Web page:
The scene plays out in slow motion.
You watch helplessly as your daughter trips on a laundry basket and launches her freshly-glued art creation across the room.
Hours of hard work lay scattered on the floor.
She is devastated.
Coming to the rescue you attempt to scoop her into a big supportive hug.
“Get away from me!” she yells.
Feeling confused, you step back and try again.
“Oh honey, your project, I’m so sorry -”
She interrupts, “Leave me alone!”
Within seconds, she’s gone and you’re standing in the debris wondering what just happened.
It’s no fun to be pushed away by a hurting child. Especially when you are doing your best to connect with your kids in their sad, angry, or dark moments.
It’s also easy to be triggered by their response:
“Fine! I was just trying to help.”
“Don’t you dare slam that door!”
“I can’t do anything right.”
What starts out as a heartfelt longing to comfort your kids, can quickly become a competition of big feelings – theirs…and yours.
Of course, you’d love for your child to come running to your arms every time there’s a problem, but it’s ok if they don’t.
The goal here is to support your child through their big feelings, it’s not to stop these big feelings altogether.
What to do when your kids refuse to be comforted.
Instead of getting caught up in the emotion of the situation, try these 6 strategies:
- Acknowledge and Release the Rejection: It’s ok to feel hurt when your child rejects your connection but don’t stay there for long. Do some deep breathing to get back on track. Your child still needs you, they just have a different idea about how you can support them in this moment.
- Expand Your Options: You may think of comfort as a giant bear hug or snuggling on the couch, but there are lots of ways to connect with your kids that go beyond physical affection. Experiment with different ideas, such as being quiet, standing nearby with arms open, writing a note, being silly, or giving them time alone.
- Tune In To Their Needs: Look at the situation from a place of curiosity, rather than taking offense. This gives you the chance to realize what works best for your child. Do they prefer verbal comfort or non-verbal? Do they want to talk about things right away or cool down first? Do they need physical affection or space?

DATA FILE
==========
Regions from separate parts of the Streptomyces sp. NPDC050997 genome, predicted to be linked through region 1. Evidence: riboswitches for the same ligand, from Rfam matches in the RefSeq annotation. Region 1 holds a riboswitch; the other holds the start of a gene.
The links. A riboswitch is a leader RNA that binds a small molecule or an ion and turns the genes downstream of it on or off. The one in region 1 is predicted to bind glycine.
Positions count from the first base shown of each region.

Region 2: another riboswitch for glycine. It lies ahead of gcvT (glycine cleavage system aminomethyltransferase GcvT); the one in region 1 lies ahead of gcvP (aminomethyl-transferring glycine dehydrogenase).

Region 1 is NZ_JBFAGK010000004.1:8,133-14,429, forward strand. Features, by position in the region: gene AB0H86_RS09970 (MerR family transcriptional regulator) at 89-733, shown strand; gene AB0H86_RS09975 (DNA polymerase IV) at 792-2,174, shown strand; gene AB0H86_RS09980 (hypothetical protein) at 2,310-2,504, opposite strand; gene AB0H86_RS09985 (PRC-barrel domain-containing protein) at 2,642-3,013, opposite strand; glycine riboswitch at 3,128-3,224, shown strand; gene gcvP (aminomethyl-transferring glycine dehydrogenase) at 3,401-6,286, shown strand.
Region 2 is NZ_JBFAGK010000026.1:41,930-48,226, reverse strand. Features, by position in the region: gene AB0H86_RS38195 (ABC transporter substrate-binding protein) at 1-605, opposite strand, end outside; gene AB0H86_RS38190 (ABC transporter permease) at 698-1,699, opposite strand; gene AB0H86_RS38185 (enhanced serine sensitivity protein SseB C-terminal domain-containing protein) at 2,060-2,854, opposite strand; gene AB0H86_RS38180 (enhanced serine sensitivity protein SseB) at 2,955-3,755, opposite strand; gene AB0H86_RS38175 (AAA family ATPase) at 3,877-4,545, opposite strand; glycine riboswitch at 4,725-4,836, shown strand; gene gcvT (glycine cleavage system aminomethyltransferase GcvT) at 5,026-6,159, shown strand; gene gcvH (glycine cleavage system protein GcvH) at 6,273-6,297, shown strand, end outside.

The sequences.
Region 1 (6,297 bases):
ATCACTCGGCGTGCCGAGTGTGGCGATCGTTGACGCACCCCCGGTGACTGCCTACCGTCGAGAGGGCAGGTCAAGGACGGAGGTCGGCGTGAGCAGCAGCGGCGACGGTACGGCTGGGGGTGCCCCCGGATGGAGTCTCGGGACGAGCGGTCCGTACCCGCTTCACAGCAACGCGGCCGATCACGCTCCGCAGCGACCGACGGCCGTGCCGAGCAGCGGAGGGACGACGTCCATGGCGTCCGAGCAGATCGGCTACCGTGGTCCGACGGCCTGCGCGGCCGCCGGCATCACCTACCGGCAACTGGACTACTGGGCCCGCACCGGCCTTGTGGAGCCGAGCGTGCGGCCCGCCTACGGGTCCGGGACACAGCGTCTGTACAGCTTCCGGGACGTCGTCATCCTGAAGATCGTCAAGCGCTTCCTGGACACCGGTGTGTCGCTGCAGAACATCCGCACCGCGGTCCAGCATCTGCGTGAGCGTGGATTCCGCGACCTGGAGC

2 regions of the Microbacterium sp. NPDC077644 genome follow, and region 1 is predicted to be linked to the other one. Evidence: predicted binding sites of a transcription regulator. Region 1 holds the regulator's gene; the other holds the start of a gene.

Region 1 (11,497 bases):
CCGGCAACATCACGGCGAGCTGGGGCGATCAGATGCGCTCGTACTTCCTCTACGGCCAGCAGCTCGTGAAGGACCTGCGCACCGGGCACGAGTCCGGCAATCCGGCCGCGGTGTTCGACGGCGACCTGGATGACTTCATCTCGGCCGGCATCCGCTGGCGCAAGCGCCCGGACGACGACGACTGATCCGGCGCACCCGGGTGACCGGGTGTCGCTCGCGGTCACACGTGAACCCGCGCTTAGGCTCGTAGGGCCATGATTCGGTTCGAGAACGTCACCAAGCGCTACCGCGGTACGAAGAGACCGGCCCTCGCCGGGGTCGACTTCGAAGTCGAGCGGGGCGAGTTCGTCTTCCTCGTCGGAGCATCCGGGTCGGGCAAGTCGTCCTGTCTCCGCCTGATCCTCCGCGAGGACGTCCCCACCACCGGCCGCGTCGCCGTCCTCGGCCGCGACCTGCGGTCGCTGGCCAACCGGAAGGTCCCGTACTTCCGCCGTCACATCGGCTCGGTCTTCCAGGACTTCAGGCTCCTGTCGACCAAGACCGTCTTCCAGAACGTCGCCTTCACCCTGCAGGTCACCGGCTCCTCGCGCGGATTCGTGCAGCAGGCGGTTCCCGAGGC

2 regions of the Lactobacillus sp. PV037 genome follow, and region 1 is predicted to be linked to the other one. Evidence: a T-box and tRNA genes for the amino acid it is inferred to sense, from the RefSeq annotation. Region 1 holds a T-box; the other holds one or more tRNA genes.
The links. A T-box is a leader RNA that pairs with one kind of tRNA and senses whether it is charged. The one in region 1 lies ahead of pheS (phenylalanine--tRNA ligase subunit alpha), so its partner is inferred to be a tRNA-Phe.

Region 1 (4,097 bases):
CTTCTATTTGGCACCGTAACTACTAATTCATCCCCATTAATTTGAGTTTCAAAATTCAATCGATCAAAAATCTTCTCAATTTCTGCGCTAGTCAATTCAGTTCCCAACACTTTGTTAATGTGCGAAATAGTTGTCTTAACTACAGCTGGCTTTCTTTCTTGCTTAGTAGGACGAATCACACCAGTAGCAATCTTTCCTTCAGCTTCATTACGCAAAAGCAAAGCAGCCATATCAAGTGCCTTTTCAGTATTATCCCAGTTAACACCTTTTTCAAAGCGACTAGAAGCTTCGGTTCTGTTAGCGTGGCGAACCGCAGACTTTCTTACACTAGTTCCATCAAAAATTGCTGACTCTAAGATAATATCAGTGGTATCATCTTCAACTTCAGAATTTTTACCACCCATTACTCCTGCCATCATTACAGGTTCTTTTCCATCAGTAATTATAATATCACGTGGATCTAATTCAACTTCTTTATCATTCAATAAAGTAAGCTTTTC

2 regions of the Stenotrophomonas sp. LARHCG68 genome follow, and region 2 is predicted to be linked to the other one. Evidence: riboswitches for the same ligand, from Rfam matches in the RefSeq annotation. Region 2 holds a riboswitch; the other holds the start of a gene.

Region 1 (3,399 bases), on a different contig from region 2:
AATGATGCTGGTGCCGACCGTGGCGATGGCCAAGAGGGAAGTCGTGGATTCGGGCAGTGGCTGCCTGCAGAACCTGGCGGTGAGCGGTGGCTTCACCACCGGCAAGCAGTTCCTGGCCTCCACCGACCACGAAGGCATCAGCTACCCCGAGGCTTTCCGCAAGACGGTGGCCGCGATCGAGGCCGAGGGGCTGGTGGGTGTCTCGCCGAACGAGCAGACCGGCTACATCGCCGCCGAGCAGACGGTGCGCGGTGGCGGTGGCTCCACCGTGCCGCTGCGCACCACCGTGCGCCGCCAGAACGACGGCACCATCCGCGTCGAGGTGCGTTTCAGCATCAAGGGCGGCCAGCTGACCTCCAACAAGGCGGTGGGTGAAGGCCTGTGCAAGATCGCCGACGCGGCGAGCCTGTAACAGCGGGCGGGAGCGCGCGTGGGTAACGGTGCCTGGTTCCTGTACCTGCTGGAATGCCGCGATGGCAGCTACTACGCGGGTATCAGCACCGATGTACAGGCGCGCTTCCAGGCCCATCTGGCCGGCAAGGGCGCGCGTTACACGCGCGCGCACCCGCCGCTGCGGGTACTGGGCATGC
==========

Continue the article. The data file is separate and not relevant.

- Watch For the Rebound: Sometimes, your child will reverse their decision about accepting comfort. Even if they initially reject a hug, they may hover nearby, ready to take you up on it a few minutes later. Or, your child may say that they don’t want to talk but leave their bedroom door open as a symbol that they really would like company.
- Resist the Punishment: Instead of yelling, “how dare you talk to me like that, young lady,” take a second to pause. Realize that your child’s brain was completely flooded with emotion in that moment. The logical part of their brain was shut down, so the words she used weren’t coming from a place of logic, but out of overwhelming emotion.
- Teach Later: If the words or actions your child used when they were upset are offensive, rude, or inappropriate, find a calm time to talk about it (not in the heat of the moment!). Empathize with their frustration or sadness, then share how you felt. Talk about different ways they can ask for space or time, and what you can do when they are upset.
What if nothing seems to work?
Sometimes, no matter what you try, your child continues to refuse your attempts to comfort. There are a few reasons a child may continue to push back.
- Lack of connection: Acknowledging big feelings can be a vulnerable experience for some kids. If they don’t feel safe and secure in your relationship, they may choose to keep these feelings to themselves.
- Past experiences: While you are working to change your responses, your child may remember previous interactions where mistakes were turned into lectures or big feelings were punished.
- Shame: Sometimes, their response has nothing to do with you, and everything to do with your child’s view of themselves as flawed. In an attempt to hide from this imperfection, they shut down or shut out offers for help.
- Negative Thinking: Even if the situation was an innocent accident, a child who struggles with negative self-talk may get “stuck” in this pattern, unsure how to see the situation in a different (much less positive) light.
- Mental health concerns: If your child displays signs of irritability, low motivation, changes in eating or sleeping patterns, increasing isolation, or if you notice any other changes in mood or behavior, for longer than a few weeks, seek support from a mental health provider.
Rather than chasing after her, you decide to let your daughter have some time alone to cool down.
A few minutes later, she slowly returns to the room.
You try one more time, opening your arms, offering a hug.
She rushes for you, tears streaming, “I worked so hard on that project!”
Safe in your arms, finally accepting comfort.
It’s worth the wait.